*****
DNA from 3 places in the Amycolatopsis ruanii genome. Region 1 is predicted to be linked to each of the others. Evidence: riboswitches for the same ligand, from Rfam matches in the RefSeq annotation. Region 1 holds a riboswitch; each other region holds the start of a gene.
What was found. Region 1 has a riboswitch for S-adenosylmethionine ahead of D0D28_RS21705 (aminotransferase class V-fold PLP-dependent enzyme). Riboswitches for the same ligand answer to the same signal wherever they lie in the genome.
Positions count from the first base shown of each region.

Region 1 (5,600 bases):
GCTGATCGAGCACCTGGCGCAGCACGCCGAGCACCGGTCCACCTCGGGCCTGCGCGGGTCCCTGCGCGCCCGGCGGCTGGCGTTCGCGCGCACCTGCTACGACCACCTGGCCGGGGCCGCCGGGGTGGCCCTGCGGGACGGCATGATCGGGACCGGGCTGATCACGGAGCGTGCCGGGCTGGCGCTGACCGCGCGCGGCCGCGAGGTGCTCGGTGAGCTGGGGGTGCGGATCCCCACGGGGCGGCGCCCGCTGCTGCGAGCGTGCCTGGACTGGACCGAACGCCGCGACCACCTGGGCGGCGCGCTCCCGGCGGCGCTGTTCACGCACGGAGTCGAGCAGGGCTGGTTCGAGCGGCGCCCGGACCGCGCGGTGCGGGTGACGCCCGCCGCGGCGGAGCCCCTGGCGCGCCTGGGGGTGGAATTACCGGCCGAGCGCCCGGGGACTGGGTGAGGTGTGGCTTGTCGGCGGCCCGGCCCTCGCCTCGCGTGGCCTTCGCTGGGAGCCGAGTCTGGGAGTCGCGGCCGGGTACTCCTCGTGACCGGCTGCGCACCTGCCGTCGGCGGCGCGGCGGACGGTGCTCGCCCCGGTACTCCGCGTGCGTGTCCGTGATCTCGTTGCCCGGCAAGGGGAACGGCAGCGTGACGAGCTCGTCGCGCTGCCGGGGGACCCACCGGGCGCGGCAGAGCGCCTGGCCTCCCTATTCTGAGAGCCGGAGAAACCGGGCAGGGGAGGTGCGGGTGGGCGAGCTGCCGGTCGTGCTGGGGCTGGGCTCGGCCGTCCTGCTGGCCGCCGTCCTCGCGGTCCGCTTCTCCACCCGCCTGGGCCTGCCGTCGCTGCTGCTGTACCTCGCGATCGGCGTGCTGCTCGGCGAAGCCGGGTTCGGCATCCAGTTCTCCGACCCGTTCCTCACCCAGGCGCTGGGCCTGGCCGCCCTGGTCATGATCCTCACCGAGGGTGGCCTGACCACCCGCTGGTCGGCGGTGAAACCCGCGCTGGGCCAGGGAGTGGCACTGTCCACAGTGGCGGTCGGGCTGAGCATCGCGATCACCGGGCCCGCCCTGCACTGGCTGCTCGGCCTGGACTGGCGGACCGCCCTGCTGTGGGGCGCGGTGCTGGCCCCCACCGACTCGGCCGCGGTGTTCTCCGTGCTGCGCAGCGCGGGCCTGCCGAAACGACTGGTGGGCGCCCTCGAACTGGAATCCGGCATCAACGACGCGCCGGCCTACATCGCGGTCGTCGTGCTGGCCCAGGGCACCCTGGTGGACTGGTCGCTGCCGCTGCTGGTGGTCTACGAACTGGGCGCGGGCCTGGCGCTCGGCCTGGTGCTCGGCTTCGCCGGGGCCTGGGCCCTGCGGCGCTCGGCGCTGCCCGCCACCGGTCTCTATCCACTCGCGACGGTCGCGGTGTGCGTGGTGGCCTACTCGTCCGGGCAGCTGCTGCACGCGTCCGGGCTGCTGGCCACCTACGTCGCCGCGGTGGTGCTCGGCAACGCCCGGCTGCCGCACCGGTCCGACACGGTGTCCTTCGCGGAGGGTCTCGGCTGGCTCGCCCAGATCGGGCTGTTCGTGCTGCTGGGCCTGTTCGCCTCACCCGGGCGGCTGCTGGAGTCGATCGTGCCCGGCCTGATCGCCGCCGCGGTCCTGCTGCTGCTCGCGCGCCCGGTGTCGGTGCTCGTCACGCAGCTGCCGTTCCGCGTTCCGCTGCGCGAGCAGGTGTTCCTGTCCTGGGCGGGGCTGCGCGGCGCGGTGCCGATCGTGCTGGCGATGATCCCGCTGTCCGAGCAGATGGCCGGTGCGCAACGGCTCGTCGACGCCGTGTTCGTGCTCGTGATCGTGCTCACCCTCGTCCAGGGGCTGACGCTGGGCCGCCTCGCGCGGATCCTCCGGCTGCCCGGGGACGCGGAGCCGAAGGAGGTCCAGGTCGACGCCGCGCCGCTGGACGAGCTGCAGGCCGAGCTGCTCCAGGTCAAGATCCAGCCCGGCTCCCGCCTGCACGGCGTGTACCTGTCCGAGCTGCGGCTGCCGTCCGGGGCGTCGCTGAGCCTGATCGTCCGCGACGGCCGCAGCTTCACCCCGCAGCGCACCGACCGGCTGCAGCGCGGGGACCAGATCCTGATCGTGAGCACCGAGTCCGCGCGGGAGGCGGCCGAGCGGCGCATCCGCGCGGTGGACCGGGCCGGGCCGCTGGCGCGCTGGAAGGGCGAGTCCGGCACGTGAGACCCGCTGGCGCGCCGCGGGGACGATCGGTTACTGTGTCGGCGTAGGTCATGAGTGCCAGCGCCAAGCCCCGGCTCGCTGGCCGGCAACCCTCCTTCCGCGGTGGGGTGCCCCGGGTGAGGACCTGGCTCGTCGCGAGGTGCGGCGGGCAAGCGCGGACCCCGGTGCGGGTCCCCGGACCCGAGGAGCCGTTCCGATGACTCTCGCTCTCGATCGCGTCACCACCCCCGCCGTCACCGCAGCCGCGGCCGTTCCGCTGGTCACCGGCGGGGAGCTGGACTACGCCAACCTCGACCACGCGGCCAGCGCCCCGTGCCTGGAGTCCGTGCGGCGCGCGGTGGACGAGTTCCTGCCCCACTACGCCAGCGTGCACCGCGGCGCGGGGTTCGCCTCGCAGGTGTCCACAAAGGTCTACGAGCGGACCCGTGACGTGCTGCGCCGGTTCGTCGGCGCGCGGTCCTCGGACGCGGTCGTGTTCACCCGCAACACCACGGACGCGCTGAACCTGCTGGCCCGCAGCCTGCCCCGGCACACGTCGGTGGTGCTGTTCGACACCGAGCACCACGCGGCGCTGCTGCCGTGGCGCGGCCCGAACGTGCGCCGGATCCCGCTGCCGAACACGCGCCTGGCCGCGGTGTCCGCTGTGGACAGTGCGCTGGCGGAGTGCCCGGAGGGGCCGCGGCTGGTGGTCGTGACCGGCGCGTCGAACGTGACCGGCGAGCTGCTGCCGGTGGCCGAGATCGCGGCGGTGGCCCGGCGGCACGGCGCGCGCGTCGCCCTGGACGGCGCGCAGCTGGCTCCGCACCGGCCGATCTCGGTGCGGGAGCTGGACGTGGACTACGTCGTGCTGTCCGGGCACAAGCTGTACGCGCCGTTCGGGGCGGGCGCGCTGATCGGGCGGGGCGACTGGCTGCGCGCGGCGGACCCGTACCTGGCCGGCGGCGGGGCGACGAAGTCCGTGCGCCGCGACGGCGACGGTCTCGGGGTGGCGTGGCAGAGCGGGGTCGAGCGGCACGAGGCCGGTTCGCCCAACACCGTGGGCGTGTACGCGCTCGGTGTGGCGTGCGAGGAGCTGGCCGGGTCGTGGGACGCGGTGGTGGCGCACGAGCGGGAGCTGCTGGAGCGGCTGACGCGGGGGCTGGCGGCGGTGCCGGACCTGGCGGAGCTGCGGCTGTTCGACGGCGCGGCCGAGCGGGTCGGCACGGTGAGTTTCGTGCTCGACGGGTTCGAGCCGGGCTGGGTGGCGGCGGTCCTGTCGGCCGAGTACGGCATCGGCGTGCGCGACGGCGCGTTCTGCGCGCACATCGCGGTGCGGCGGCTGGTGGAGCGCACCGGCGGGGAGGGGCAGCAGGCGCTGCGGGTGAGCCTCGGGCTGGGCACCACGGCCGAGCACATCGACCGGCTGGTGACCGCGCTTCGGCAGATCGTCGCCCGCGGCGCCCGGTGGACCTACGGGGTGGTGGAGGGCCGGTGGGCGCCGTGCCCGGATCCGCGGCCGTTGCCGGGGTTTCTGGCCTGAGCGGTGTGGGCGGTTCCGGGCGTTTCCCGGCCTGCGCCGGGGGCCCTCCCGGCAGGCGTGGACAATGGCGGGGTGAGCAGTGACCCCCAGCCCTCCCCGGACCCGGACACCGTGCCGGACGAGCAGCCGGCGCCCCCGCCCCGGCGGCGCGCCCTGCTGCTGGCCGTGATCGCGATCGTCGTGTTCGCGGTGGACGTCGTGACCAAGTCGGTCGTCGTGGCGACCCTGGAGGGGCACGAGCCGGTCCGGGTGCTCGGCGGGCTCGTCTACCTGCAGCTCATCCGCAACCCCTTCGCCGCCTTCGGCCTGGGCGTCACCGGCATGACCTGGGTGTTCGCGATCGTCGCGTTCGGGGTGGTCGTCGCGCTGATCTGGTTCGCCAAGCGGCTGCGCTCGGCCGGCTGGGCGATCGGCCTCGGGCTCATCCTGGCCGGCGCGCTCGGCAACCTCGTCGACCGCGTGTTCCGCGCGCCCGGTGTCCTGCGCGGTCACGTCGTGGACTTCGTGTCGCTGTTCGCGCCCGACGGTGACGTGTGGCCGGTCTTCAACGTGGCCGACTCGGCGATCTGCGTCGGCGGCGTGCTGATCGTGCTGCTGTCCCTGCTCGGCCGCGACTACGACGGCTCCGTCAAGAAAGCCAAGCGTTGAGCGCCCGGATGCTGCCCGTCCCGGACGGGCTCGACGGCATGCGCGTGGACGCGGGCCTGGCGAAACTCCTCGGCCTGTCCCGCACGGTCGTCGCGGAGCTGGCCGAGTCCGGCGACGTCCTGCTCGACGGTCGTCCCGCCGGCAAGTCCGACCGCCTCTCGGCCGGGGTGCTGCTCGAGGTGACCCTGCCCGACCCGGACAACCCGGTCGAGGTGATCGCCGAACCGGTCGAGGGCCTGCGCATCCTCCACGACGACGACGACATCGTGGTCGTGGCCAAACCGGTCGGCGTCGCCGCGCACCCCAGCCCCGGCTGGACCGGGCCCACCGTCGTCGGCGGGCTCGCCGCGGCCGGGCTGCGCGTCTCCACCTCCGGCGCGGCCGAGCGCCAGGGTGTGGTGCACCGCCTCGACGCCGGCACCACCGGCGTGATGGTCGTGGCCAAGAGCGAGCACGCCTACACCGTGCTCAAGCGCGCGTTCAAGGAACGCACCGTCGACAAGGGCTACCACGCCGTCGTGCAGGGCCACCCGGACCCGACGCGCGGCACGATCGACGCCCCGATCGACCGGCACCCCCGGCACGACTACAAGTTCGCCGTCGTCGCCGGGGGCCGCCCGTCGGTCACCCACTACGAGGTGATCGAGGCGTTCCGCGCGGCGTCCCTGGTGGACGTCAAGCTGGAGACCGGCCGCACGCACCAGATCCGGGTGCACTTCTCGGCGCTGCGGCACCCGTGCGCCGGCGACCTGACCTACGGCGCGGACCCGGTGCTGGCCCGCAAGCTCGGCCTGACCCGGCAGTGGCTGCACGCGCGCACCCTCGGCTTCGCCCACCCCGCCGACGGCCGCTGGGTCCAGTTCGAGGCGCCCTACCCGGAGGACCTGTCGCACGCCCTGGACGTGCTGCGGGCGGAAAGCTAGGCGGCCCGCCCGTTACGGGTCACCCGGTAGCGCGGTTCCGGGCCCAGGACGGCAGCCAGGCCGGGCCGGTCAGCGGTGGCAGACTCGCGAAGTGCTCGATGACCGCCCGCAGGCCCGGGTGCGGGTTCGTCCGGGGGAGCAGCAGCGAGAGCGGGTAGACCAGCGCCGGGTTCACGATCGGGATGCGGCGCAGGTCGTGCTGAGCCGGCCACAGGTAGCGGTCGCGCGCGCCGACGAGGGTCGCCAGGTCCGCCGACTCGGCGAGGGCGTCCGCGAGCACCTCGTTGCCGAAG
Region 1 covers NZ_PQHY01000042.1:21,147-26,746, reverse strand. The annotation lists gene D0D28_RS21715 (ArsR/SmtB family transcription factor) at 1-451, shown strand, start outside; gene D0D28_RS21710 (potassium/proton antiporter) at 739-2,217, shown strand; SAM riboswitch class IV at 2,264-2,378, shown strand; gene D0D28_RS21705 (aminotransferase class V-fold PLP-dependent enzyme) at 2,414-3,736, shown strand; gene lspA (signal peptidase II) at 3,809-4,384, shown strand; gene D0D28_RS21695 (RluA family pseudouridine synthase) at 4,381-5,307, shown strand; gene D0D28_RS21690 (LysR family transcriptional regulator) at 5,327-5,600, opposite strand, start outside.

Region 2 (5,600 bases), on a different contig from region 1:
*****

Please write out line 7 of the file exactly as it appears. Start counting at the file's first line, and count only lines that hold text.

Region 2 (5,600 bases), on a different contig from region 1: